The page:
Hoo boy. This issue is really just everything frustrating about superhero comics in a microcosm. Confusing, over-complicated, unnecessarily combining threads together, and a whole lot of mindless action. It’s essentially just one long monologue as Lawrence explains who he is, who Nightshade is, who the Enchantress is, his evil plan, blah blah blah. It’s like that bit in The Incredibles where Frozone and Mr. Incredible reminisce about how the villains just couldn’t shut up, but amplified. Because it turns out that Lawrence IS Incubus, and even better it turns out that Incubus is the brother of the Enchantress. He explains all about his lineage and how he and Succubus (the name of the Enchantress spirit) are children of some dark lord named Azhmodeus. It is just a constant barrage of information, the definition of telling and not showing. His ultimate end goal is to mate with his sister (Nightshade, not Enchantress. Because again both are his sisters for some reason.) I honestly couldn’t tell you why he wants to do this because there is just so much information thrust upon the reader and none of it makes any sense. Nothing is ever really expanded on and it feels like every word balloon is dropping another information bombshell.
Nightshade eventually manages to break free from his control and then Deadshot just shoots him in the head and he dies. The reality starts to break down around them before Nightshade teleports them to another dimension. Oh yeah, also Enchantress loses her powers. I apologize if that summary felt all over the place, but if you want to read the issue and try and explain it, be my guest.
Issue 16 just goes in a totally different direction with the Squad running into Shade the Changing Man in a new dimension. I’m sure that when most hear that name they instantly think of Peter Milligan’s and Chris Bachalo’s excellent Vertigo run in the 90s, but this is not that Shade, this is the original Shade created by Steve Ditko in the late 70s. He’s far more science fiction and is a law enforcement agent from The Meta-Zone, a dimension neighbouring Earth. He was a fun character but very short-lived. He helps the Squad fend off the creatures of his dimension and takes them all back home. In return, they help him take down his nemesis Doctor Z.Z. I’ve stated a few times that Ostrander seems to be a big fan of Steve Ditko, with Nightshade herself being a Ditko creation. The use of Shade is the best evidence of this. Shade and Doctor Z.Z’s conflict essentially ties up some of the loose ends left by Ditko’s brief run. It’s a fun little sequel but it feels out of place in what has already been an incredibly busy story. By the end, Shade is brought into the Squad as a fully-fledged member and becomes a mainstay for a good while. With that, the issue and the arc ends.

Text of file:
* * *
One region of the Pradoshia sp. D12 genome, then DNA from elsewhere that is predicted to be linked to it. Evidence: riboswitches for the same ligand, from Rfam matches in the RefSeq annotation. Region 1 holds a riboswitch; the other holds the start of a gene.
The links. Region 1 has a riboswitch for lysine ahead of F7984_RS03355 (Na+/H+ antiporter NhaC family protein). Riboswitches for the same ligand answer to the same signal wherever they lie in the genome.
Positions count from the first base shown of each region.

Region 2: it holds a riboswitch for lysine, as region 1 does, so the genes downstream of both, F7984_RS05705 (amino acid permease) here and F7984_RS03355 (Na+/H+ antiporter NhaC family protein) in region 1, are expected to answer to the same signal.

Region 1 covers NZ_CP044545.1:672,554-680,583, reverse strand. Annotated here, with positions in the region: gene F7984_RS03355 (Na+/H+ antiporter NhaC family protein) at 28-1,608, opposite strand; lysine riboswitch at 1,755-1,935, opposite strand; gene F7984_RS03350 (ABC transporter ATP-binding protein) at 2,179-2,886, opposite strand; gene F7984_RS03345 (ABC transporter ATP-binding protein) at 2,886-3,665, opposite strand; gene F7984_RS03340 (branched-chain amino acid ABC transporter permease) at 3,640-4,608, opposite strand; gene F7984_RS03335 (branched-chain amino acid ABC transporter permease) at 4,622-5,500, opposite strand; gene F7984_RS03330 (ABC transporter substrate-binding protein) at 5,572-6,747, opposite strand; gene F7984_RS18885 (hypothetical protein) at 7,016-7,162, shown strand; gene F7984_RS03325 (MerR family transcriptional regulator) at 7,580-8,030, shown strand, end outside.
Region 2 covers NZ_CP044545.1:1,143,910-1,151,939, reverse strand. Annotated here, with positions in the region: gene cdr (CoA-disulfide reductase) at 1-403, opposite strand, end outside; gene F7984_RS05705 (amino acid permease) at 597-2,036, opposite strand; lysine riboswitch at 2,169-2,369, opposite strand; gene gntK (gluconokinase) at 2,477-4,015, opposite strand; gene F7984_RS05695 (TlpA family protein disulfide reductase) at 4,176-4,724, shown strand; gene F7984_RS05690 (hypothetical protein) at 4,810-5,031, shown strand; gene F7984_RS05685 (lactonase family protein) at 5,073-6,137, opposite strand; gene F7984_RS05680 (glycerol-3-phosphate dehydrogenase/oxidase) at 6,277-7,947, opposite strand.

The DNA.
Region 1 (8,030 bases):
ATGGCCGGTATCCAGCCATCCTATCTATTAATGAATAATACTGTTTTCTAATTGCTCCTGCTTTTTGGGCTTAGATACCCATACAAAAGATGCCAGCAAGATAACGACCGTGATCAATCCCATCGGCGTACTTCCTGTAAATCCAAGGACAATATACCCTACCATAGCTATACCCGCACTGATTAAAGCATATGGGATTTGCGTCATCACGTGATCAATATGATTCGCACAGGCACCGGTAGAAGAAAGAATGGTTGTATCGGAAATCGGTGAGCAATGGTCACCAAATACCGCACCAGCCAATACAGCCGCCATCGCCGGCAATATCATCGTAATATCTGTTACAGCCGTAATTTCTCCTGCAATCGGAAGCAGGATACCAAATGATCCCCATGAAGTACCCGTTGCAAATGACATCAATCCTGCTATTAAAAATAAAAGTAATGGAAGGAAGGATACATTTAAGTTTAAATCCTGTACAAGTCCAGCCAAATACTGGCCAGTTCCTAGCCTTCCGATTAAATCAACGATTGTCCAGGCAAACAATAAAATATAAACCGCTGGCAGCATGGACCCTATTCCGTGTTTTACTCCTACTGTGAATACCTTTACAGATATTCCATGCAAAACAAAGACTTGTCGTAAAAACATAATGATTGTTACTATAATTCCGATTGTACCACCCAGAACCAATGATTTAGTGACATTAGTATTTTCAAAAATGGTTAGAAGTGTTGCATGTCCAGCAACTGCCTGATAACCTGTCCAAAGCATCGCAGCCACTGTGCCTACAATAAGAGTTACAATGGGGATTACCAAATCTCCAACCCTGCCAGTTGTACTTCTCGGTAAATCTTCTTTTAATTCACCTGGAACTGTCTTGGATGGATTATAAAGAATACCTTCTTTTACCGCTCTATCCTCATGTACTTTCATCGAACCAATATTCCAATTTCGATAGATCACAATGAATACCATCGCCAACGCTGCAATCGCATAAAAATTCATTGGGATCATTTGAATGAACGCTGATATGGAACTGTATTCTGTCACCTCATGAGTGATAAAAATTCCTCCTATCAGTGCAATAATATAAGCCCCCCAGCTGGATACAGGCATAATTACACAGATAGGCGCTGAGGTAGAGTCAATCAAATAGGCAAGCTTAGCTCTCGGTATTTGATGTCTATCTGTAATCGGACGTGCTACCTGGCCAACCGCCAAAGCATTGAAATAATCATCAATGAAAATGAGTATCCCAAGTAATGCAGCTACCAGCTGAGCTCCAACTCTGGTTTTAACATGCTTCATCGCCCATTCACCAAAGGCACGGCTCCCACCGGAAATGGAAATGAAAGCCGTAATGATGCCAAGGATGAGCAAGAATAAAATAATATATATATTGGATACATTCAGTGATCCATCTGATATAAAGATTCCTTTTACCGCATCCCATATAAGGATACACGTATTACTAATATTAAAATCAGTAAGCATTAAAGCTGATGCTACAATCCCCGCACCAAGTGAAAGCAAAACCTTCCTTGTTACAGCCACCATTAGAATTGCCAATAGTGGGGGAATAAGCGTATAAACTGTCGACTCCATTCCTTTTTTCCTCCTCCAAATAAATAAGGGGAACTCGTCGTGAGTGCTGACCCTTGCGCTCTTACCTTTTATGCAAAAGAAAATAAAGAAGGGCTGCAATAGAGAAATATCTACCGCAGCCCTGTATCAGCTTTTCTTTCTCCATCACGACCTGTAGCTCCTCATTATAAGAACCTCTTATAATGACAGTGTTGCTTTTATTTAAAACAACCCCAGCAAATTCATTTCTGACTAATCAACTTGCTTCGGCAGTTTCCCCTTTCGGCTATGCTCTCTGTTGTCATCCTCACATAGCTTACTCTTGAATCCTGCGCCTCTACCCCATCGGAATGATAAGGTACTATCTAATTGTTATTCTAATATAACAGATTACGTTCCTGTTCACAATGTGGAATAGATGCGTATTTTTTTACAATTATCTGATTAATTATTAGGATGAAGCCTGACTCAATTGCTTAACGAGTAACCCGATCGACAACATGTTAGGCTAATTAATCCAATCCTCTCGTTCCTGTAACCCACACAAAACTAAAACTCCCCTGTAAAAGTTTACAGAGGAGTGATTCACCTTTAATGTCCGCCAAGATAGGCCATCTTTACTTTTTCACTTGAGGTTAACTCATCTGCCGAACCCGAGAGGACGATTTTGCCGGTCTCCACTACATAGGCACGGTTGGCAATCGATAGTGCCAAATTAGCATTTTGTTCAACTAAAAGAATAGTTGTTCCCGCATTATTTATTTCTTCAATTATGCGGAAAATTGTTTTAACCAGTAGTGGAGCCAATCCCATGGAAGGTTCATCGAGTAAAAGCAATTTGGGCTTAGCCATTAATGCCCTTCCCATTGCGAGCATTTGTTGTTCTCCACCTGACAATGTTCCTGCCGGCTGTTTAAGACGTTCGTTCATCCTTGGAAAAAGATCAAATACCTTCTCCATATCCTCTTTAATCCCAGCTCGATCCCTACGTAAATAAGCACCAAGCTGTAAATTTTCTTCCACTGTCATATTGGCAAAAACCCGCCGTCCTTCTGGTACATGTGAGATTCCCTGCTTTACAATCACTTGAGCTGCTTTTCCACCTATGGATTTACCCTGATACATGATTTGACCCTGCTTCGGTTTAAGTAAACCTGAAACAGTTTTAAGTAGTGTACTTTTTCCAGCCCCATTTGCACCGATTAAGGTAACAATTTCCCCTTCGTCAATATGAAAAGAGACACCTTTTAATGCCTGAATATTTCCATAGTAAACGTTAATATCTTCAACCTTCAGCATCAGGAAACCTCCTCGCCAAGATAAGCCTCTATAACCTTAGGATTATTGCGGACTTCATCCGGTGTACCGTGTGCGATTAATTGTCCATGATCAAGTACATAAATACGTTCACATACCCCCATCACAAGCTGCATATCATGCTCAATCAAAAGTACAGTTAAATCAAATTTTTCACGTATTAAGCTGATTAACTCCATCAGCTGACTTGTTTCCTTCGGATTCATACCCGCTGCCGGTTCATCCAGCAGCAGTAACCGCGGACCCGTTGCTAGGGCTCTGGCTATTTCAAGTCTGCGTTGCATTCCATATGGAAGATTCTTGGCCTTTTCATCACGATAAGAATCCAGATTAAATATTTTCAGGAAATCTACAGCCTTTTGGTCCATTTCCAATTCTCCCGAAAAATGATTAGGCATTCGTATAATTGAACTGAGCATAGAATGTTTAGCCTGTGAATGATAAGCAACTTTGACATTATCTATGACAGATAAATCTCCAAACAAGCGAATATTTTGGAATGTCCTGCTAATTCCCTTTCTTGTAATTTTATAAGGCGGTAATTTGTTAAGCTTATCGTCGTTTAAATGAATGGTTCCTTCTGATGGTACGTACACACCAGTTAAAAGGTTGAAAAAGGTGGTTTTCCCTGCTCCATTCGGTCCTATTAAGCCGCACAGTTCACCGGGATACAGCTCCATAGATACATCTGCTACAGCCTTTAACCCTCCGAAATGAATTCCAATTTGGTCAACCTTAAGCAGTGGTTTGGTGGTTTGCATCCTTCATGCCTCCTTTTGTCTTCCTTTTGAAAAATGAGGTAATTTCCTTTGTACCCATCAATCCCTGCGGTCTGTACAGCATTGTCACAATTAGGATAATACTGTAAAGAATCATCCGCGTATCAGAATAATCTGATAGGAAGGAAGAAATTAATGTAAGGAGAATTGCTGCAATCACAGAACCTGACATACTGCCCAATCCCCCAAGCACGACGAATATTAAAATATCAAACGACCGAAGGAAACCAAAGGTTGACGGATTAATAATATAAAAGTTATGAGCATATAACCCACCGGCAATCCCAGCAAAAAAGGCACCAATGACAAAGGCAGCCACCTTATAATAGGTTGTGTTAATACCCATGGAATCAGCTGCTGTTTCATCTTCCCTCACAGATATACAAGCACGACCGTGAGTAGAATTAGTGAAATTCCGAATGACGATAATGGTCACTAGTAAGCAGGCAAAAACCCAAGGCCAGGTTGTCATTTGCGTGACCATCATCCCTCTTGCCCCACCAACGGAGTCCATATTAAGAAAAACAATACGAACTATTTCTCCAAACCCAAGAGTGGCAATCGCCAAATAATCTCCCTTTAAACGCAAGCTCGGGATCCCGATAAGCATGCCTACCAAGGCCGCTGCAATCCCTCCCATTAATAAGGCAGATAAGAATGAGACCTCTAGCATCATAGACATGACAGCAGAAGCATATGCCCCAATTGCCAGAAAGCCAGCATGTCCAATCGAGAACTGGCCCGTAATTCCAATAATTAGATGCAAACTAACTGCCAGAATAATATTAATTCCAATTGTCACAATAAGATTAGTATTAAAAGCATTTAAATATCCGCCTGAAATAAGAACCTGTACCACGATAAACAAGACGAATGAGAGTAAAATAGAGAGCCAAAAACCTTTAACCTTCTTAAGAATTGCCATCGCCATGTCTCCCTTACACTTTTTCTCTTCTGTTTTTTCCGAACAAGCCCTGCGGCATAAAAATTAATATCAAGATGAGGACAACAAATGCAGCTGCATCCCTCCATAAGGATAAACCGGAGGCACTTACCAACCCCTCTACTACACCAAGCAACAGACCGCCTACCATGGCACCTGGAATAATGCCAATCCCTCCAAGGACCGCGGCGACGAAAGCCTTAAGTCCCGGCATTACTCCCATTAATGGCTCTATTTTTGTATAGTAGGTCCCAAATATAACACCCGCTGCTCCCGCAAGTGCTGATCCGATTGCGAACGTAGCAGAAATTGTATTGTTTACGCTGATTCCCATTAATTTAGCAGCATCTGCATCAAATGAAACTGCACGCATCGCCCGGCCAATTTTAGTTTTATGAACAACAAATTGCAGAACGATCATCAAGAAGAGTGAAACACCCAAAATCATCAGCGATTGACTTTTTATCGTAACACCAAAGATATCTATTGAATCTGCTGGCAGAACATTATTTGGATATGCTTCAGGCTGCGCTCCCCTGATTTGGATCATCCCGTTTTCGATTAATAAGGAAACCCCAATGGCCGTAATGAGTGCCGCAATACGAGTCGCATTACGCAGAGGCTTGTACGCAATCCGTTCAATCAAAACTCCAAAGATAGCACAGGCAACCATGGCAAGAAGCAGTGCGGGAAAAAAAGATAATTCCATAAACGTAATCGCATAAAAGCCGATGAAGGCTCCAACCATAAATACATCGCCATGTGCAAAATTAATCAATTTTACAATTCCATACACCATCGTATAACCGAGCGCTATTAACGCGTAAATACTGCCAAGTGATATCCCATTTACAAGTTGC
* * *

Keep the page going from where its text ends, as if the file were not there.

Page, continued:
So yeah, a lot happens in this story. All three issues feel disconnected from each other and nothing feels like it builds or develops. The story with Incubus has nothing to do with the final issue once Shade comes into the picture. It’s basically a story cut in half, but both of them need to lay a lot of ground for the audience to understand. It becomes too overwhelming and nothing is given a chance to stick or cause any readers to be very invested. So we end up with a 3 issue arc that never comes together and mostly feels like a lot of filler. It’s not an awful comic but I think it is a big step down in quality from the high bar set by previous issues. I don’t blame the creative team, I just think that the sheer amount of stuff crammed into this arc means that none of it hits it home or sticks in your head. Sadly just very forgettable comics. But thankfully it gets a LOT better very soon. So check in next time, I’ll still be here talking Squad. So long.